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Spotlight on CCP risk

Published in Automated Trader Magazine Issue 37 Summer 2015

Regulators around the world are increasingly looking to central counterparty (CCP) clearing houses as a way to mitigate counterparty risk in the market. But is this just the next too-big-to-fail in the making?

Josh Galper, Managing Principal, Finadium

Josh Galper, Managing Principal, Finadium

CCPs bring counterparties together and manage the risk of financial transactions between them. But by becoming an essential infrastructure, CCPs can possibly pose significant systemic risk to the market.

The "heart of the issue", said Josh Galper, managing principal of consultancy firm, Finadium, can be found within the tangled network of bilateral and CCP transactions.

"The CCPs are not a direct cause of concern; CCPs are unlikely to fail because of poor internal risk management. The cause of concern is how much risk is concentrated among large clearing members who could potentially fail," said Galper.

One bank failing could strain, but not incapacitate a single CCP. But banks like JP Morgan, Citi or HSBC could be members of a dozen or more CCPs. In a worst case scenario, a number of major banks could fail and any CCPs in which they are members would have to liquidate positions.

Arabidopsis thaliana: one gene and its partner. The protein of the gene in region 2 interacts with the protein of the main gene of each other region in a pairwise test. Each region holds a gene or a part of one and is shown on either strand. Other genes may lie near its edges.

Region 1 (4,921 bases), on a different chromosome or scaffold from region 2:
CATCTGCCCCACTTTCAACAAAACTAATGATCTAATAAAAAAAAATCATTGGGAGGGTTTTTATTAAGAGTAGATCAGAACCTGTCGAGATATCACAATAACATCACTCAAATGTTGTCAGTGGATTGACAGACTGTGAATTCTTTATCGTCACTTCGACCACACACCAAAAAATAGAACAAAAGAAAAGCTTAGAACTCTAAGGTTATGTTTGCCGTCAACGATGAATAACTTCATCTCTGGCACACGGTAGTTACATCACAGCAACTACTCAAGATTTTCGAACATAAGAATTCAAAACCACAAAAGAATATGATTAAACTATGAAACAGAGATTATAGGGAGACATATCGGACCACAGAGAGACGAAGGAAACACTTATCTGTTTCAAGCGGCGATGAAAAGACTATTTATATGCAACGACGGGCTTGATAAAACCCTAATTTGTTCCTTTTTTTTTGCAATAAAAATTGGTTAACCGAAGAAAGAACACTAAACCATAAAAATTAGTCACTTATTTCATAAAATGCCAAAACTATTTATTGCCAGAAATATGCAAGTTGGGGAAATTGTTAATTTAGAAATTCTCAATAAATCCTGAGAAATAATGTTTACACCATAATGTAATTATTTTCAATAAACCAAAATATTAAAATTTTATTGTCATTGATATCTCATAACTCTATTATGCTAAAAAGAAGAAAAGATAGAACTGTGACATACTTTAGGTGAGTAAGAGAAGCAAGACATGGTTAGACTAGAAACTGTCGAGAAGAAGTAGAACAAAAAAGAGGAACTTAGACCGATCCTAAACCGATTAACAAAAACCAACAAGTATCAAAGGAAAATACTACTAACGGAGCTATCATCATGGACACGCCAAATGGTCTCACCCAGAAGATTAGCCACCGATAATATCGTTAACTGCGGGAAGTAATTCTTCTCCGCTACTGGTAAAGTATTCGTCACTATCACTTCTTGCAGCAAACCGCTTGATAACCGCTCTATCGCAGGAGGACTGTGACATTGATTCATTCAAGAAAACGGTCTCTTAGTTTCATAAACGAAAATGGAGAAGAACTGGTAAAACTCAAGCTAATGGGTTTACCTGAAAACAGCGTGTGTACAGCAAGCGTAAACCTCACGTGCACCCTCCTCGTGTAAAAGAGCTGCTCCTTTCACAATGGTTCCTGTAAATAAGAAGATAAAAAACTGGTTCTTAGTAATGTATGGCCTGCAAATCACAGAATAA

"A collapse of one or more major CCP without an orderly regulation would create very substantial disruption in the financial market and in domestic economies," he said.


Proposals in both the US Dodd-Frank Act and the European Market Infrastructure Regulation (EMIR) stress the importance of having over-the-counter (OTC) derivative transactions cleared through CCPs, but a number of organisations, and in some cases, CCPs themselves, have raised concerns.

Diana Chan, CEO of EuroCCP, which provides equities clearing services on a pan-European basis, said bilateral transactions can create a web of unknown, opaque risk between financial market participants.

It is essential that transactions, particularly in the OTC derivatives world, can be unwound in an orderly way.

Source: Office of Financial Research

"Some of the OTC contracts are not liquid, they do not have easily available market prices to reference to, so it is very difficult to mark to market, which increases the possibility of an OTC derivative CCP being short of margin because it cannot calculate accurately how much it needs," she said.

The challenge of marking to market - the process by which contracts are reconciled and risk exposures identified among counterparties - is that the price and liquidity of OTC derivatives are not known for being transparent.

"When it is difficult to find a market price, it literally means it is impossible to mark to market," Chan said. "(A CCP) will then have to rely on assumed pricing based on mathematical models which may become invalid as correlations may change quicker than the underlying assumptions can be adjusted."

Diana Chan, Chief Executive, EuroCCP

Diana Chan, Chief Executive, EuroCCP


The benefit of CCPs for those involved is that if one party defaults and cannot meet its obligations, the CCP would then close out that party's trades.